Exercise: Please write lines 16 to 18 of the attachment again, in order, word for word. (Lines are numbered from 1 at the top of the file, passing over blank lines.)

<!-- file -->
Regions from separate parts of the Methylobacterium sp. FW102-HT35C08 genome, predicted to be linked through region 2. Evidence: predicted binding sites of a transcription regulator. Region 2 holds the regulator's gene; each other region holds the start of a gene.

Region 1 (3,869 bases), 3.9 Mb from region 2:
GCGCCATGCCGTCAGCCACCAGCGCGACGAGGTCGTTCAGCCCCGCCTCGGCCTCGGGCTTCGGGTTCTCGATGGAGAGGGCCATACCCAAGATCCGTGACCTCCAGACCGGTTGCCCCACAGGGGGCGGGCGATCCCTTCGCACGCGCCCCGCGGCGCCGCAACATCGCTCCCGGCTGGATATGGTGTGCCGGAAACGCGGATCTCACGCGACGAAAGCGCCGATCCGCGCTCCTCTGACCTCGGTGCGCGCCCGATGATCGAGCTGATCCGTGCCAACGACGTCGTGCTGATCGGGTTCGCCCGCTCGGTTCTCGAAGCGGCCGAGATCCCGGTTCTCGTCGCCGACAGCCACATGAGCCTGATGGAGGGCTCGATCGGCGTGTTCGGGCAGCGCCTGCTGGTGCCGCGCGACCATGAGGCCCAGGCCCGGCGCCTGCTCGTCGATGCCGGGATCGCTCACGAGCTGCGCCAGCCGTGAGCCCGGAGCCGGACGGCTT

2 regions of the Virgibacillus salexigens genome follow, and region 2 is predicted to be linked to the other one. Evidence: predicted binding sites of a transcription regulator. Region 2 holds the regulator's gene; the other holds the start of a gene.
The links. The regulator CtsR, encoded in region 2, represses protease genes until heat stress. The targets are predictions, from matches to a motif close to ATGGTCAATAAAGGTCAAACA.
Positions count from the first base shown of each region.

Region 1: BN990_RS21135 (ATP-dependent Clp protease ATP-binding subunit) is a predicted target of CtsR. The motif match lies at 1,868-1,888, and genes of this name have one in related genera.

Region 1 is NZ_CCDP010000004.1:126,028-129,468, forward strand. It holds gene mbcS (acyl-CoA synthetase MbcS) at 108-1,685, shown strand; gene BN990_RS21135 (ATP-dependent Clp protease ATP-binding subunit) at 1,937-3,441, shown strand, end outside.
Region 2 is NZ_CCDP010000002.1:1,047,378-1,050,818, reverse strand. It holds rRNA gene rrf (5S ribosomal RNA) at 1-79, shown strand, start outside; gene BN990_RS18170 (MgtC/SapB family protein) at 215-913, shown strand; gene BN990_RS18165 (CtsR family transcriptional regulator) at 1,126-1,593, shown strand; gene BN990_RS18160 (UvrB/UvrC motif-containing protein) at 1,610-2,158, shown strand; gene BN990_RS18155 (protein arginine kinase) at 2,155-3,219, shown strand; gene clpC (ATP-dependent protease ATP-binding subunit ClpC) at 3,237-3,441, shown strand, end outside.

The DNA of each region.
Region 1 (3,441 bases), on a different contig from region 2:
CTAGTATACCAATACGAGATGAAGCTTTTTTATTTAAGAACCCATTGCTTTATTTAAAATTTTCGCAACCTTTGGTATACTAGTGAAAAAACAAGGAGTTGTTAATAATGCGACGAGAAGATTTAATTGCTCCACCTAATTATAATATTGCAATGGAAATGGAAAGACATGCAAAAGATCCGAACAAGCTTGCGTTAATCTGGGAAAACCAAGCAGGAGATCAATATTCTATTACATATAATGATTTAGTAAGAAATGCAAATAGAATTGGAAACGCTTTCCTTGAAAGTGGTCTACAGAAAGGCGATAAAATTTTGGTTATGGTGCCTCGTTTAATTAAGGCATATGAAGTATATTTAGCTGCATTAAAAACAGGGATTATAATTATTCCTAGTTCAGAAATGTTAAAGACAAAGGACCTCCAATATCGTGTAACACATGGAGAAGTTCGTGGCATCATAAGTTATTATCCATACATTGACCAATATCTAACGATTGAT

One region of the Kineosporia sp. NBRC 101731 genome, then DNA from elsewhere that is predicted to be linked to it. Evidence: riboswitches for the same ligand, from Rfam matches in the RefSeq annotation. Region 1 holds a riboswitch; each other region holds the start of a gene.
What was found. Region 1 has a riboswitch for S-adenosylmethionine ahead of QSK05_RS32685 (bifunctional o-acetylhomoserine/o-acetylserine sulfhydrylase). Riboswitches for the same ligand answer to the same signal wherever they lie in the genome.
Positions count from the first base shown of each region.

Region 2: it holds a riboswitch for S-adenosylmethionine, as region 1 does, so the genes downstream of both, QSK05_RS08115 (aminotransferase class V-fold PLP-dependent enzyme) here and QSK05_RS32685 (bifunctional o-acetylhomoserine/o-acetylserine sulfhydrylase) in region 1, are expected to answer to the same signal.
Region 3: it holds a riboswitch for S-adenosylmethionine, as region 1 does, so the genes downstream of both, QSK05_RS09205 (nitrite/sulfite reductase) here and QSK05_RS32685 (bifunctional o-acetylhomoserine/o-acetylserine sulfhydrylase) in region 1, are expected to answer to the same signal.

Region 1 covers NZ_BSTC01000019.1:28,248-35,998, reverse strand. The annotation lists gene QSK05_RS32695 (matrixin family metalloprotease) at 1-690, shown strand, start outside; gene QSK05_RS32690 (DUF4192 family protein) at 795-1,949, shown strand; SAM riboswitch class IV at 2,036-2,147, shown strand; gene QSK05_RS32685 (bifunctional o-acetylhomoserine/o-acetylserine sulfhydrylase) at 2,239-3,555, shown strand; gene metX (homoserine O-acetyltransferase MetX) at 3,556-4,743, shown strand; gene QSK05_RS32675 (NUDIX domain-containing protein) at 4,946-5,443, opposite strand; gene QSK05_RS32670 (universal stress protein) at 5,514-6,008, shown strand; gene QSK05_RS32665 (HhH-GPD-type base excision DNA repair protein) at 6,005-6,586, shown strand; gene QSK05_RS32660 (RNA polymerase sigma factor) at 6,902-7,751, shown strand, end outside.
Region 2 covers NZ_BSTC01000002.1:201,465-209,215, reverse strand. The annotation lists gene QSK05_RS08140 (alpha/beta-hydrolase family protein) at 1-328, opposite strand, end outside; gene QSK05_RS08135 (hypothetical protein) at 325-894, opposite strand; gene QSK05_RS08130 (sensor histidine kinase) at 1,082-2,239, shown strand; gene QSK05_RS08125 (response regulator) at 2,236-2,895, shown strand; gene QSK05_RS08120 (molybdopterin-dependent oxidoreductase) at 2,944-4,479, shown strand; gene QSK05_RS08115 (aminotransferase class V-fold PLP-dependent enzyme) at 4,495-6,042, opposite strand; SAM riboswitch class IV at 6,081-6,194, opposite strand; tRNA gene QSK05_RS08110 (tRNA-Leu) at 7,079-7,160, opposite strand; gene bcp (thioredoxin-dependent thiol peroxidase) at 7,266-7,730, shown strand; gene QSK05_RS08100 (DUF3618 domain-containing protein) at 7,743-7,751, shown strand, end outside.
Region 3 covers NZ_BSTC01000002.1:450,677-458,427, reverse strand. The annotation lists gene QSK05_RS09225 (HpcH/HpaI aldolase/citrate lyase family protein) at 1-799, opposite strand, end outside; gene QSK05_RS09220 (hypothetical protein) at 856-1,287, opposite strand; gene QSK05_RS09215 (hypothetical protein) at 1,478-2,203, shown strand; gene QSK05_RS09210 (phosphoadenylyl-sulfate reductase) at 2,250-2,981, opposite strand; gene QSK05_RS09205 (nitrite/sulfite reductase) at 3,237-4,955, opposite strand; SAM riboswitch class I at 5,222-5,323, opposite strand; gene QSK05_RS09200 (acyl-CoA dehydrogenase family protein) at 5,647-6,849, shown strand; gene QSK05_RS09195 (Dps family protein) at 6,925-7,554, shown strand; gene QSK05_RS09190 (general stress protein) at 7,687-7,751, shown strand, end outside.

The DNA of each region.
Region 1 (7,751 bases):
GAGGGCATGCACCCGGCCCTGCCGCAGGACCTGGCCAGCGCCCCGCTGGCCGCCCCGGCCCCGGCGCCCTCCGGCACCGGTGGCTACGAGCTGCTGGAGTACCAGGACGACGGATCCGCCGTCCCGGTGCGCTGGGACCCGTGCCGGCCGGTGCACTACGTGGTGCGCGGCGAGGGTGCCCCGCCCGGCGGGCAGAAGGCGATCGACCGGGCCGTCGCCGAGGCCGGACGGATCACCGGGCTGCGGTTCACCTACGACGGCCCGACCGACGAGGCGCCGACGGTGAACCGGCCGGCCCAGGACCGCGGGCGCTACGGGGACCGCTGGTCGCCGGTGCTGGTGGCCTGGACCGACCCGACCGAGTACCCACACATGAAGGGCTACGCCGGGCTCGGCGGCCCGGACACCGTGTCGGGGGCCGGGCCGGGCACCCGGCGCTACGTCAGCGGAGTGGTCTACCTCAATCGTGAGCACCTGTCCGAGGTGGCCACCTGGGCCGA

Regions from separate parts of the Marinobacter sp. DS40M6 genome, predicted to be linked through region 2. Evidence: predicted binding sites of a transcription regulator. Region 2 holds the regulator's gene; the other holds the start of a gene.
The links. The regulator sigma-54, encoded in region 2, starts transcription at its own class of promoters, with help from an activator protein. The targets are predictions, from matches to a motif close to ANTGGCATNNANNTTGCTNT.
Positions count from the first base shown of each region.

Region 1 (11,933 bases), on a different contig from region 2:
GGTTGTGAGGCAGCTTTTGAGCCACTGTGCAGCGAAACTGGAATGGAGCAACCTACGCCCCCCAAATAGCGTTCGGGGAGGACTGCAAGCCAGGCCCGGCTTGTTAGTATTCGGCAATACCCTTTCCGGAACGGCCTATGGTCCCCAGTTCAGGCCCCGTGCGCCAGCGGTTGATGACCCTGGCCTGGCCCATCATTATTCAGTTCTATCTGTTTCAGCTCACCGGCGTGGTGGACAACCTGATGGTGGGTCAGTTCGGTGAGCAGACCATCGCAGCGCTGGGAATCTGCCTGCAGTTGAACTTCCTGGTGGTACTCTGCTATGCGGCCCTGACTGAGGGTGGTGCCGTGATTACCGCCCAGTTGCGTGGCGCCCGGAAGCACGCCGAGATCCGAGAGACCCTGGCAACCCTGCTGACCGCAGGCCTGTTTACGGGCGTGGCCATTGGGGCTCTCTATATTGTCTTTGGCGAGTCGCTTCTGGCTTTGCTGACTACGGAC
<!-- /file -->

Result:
Region 2: it holds a riboswitch for S-adenosylmethionine, as region 1 does, so the genes downstream of both, QSK05_RS08115 (aminotransferase class V-fold PLP-dependent enzyme) here and QSK05_RS32685 (bifunctional o-acetylhomoserine/o-acetylserine sulfhydrylase) in region 1, are expected to answer to the same signal.
Region 3: it holds a riboswitch for S-adenosylmethionine, as region 1 does, so the genes downstream of both, QSK05_RS09205 (nitrite/sulfite reductase) here and QSK05_RS32685 (bifunctional o-acetylhomoserine/o-acetylserine sulfhydrylase) in region 1, are expected to answer to the same signal.

Region 1 covers NZ_BSTC01000019.1:28,248-35,998, reverse strand. The annotation lists gene QSK05_RS32695 (matrixin family metalloprotease) at 1-690, shown strand, start outside; gene QSK05_RS32690 (DUF4192 family protein) at 795-1,949, shown strand; SAM riboswitch class IV at 2,036-2,147, shown strand; gene QSK05_RS32685 (bifunctional o-acetylhomoserine/o-acetylserine sulfhydrylase) at 2,239-3,555, shown strand; gene metX (homoserine O-acetyltransferase MetX) at 3,556-4,743, shown strand; gene QSK05_RS32675 (NUDIX domain-containing protein) at 4,946-5,443, opposite strand; gene QSK05_RS32670 (universal stress protein) at 5,514-6,008, shown strand; gene QSK05_RS32665 (HhH-GPD-type base excision DNA repair protein) at 6,005-6,586, shown strand; gene QSK05_RS32660 (RNA polymerase sigma factor) at 6,902-7,751, shown strand, end outside.